Individuals with parents both exposed to A-bomb in WWII more likely to develop leukemia

A new study of people born within ten years of the Atomic bombing of Hiroshima who developed leukemia by the age of 35, finds that those whose parents both survived the blast were more likely to develop the blood cancer than those who only had one parent exposed to the bombing. Earlier studies, most of which were conducted by the joint Japan-U.S. operated Radiation Effects Research Foundation, have not shown a connection between people who develop leukemia and the exposure of their parents to an atomic bomb blast. The new study was headed by blood disease expert Nanao Kamada, a professor at Hiroshima University.

Professor Kamada said that this study is unprecedented in the volume of clinical data it collected on second-generation hibakusha. “Hibakusha” (被爆者) is a term that literally means “blast affected people” and is used to refer to survivors of the 1945 American atomic bombings of Hiroshima and Nagasaki.

The study found that 26 people born to two hibakusha parents had developed leukemia by the age of 35, while only six with only fathers exposed to the blast, and seventeen with only mothers exposed to the blast developed the disease. The study’s findings were released at an academic conference in Nagasaki. Professor Kamada says that the study demonstrated a distinct predisposition of second-generation hibakusha born between 1946 and 1973 to developing leukemia, and that more research was needed.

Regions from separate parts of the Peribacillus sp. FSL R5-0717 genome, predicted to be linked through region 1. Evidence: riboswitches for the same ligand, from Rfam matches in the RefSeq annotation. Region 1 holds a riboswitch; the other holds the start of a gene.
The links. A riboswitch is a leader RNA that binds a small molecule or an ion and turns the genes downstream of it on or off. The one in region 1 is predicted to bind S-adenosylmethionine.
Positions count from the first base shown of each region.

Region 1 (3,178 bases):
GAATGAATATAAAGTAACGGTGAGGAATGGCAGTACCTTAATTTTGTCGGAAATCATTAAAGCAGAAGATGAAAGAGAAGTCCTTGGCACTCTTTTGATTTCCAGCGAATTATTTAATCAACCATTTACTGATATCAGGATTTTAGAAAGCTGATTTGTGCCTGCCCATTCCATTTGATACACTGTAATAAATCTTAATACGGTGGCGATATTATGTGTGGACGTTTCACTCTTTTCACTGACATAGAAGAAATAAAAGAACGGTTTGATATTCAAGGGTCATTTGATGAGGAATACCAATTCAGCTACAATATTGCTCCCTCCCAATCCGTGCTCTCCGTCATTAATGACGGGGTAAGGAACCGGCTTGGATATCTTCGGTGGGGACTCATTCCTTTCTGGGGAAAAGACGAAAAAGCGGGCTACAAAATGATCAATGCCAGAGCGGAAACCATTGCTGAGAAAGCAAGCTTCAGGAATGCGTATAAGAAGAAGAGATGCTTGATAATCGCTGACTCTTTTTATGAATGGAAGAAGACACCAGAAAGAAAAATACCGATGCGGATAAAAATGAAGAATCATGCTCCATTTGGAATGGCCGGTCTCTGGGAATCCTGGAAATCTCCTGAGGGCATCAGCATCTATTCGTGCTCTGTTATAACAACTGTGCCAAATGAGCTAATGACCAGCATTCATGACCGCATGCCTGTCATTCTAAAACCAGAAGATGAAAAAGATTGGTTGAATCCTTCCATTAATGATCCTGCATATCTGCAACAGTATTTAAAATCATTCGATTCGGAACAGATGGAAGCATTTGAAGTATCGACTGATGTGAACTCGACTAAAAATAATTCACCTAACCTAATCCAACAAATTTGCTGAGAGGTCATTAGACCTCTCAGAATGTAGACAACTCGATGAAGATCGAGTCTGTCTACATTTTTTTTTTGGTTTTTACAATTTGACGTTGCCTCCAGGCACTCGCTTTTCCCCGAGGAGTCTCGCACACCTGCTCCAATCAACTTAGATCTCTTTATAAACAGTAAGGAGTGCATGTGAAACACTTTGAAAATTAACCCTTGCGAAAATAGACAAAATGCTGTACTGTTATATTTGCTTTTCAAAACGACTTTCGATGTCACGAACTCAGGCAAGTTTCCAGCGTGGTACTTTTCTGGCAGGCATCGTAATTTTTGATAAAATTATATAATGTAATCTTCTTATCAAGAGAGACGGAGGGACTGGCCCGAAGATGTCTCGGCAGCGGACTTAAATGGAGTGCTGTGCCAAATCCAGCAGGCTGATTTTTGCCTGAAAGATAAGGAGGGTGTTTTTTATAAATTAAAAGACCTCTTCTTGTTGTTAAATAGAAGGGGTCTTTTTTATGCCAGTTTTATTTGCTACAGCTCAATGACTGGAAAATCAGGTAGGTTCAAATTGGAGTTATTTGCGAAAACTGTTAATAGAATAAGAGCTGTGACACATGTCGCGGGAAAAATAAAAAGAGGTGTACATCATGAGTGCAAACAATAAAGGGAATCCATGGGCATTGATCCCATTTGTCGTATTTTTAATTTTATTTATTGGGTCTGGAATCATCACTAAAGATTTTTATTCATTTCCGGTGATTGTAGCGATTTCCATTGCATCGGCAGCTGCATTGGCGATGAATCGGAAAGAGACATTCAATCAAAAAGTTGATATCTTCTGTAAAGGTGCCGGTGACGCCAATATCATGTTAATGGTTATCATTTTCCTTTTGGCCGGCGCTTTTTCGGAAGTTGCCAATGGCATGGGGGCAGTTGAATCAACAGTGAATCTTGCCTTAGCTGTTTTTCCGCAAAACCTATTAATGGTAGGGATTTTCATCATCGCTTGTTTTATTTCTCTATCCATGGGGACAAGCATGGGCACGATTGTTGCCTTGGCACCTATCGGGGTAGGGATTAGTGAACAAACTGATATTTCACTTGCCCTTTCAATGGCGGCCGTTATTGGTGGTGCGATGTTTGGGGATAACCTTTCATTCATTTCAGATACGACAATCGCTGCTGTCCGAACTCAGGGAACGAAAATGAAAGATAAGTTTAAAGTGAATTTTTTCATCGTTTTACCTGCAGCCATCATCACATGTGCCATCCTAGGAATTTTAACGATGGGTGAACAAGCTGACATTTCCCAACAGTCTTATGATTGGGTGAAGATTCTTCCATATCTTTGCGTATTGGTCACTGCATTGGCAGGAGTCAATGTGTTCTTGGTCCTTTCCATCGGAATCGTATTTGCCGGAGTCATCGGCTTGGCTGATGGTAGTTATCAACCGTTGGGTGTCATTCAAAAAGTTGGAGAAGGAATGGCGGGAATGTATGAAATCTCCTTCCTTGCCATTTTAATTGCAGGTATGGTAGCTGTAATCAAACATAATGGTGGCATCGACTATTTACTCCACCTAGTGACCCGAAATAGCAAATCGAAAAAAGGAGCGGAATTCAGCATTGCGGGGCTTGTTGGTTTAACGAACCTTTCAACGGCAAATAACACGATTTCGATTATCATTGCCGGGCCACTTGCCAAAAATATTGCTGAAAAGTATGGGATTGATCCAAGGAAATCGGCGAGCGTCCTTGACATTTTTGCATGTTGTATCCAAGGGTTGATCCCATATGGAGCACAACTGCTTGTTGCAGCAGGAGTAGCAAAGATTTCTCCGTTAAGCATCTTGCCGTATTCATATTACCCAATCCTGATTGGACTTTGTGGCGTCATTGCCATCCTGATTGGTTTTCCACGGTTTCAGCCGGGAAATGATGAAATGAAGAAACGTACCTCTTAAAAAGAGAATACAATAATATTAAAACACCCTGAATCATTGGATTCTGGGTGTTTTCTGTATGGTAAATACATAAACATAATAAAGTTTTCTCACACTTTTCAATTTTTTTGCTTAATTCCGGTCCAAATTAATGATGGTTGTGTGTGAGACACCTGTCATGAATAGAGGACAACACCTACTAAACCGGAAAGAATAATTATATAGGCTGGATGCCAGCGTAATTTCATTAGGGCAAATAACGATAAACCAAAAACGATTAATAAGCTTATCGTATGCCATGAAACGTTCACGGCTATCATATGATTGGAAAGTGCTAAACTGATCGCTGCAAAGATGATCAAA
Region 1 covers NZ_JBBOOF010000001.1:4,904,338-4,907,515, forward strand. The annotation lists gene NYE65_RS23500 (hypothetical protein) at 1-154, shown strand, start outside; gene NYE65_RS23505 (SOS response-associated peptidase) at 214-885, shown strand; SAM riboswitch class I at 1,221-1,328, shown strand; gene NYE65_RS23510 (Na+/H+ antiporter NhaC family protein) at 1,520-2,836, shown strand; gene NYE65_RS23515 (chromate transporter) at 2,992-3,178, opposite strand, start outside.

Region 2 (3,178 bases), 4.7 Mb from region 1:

The researchers discovered that during the 50 year period after 1946 no fewer than 94 people born to survivors of the bombing had developed leukemia before reaching 35 years of age. The study used data on 119,331 second-generation hibakusha born within 27 years of 1946 compared with records on patients diagnosed with leukemia in Hiroshima prefecture. Of the 63,117 second-generation hibakusha born inside the ten year period after the bombing, 49 had developed leukemia.


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